- Maintain a minimum ratio of 1:1 omega-3 to omega-6 fatty acid consumption.
- Keep saturated fat intake to less than 10% of total calories.
- Keep total fat intake to 20 to 35% of total calories.
Recommended fat intake does vary based on goals, but number of other factors must be taken into consideration:
- Training Age & History
- Method of Training
- Current Intake
- Hormonal Profile
- Diet History
- Current Training Phase
There are equations to recommend a fat intake according to the amount of lean body mass; however, I find my clients are most successful when assigned a percentage of their total caloric intake.
It is important to consider one’s training age and dietary intake when determining one’s fat intake.
If someone has started a new training style, he or she will experience more neurological than performance adaptations, meaning there is a greater need for fats in comparison to carbs.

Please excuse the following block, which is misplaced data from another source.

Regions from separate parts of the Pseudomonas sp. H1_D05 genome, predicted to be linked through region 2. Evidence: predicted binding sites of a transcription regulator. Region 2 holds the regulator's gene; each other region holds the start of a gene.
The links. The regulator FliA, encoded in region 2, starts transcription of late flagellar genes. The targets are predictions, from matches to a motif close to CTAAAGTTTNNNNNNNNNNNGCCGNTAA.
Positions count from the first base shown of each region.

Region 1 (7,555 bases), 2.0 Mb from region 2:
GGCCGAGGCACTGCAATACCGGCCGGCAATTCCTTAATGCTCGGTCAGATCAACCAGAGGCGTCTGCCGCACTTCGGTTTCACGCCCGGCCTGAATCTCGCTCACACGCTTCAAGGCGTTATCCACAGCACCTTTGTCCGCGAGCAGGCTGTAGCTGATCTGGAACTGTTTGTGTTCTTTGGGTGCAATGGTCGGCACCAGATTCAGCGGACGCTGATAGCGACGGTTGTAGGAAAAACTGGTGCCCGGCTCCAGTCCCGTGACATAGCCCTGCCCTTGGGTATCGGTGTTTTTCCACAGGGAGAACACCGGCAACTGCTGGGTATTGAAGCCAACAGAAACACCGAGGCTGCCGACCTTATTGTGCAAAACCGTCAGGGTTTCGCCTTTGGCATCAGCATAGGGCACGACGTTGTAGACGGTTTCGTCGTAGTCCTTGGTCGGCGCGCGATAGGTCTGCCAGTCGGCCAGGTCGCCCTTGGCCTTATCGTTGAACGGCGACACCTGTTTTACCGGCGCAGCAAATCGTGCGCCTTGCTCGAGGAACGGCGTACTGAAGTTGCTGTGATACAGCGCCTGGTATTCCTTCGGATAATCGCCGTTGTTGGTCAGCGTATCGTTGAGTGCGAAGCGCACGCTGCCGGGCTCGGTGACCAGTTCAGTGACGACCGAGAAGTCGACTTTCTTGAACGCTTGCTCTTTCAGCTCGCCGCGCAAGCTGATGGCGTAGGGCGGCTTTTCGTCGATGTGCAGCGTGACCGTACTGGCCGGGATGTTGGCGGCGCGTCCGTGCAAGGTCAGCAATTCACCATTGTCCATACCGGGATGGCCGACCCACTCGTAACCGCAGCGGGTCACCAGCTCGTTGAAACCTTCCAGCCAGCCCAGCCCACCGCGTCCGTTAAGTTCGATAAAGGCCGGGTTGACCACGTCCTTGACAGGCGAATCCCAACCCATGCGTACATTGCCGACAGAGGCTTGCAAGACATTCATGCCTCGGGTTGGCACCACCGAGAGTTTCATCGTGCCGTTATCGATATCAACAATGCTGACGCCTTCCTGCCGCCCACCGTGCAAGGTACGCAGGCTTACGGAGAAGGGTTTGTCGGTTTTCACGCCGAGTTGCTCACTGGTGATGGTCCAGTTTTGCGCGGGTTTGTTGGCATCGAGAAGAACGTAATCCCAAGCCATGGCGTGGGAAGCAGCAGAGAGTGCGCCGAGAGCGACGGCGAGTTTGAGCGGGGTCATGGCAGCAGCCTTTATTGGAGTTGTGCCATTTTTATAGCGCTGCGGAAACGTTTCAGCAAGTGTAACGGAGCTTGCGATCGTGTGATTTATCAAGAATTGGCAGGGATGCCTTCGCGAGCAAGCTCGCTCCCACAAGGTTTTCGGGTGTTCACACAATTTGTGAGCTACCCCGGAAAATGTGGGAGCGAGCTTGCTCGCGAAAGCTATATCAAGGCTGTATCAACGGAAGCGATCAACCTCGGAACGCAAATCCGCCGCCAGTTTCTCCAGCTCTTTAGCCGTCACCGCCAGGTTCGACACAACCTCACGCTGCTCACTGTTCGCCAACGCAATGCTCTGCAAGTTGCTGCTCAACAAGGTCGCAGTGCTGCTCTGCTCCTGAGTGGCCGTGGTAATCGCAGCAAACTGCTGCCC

When it comes to current intake, assess one’s current dietary fat intake. If one is currently following a low-fat diet, it is important to slowly transition slowly to a higher fat intake. This will not only improve compliance but maintain proper GI health.
After all considerations are made, one can be recommended a percentage for fat intake. While each individual is unique, here are some general recommendations for fat intake:
20 to 30%
- Lean individuals pushing final amounts of fat loss
- In-season athletes
30 to 50%
- General fat loss
- Off-season athletes
- Athletes whose sports are not glycolytic (High intensity) in nature
60 to 70%
- Ketogenic Diet
- Lifestyle and Longevity
And that all means?
No matter what you eat, it’s a matter of moderation and balance of the calories in versus calories out ratio.
Fats, as well as proteins and carbs, include vital nutrients that keep our bodies optimally functioning.
Find sources of fats that you enjoy and periodically vary your fat sources to not only reach your goals but maintain health.
About The Author
Jordan Davies is the Co-Owner of Complete Performance. Jordan has her B.S. in Exercise Science and Psychology, and her M.A. in Holistic Health Studies. She is a CSCS certified strength and conditioning coach, and a PN-1 and NCI-1 certified nutrition coach. She loves to study how the human body needs to be moved and nourished and making that fit to your unique lifestyle. Click Here Now to Apply for Coaching with Jordan.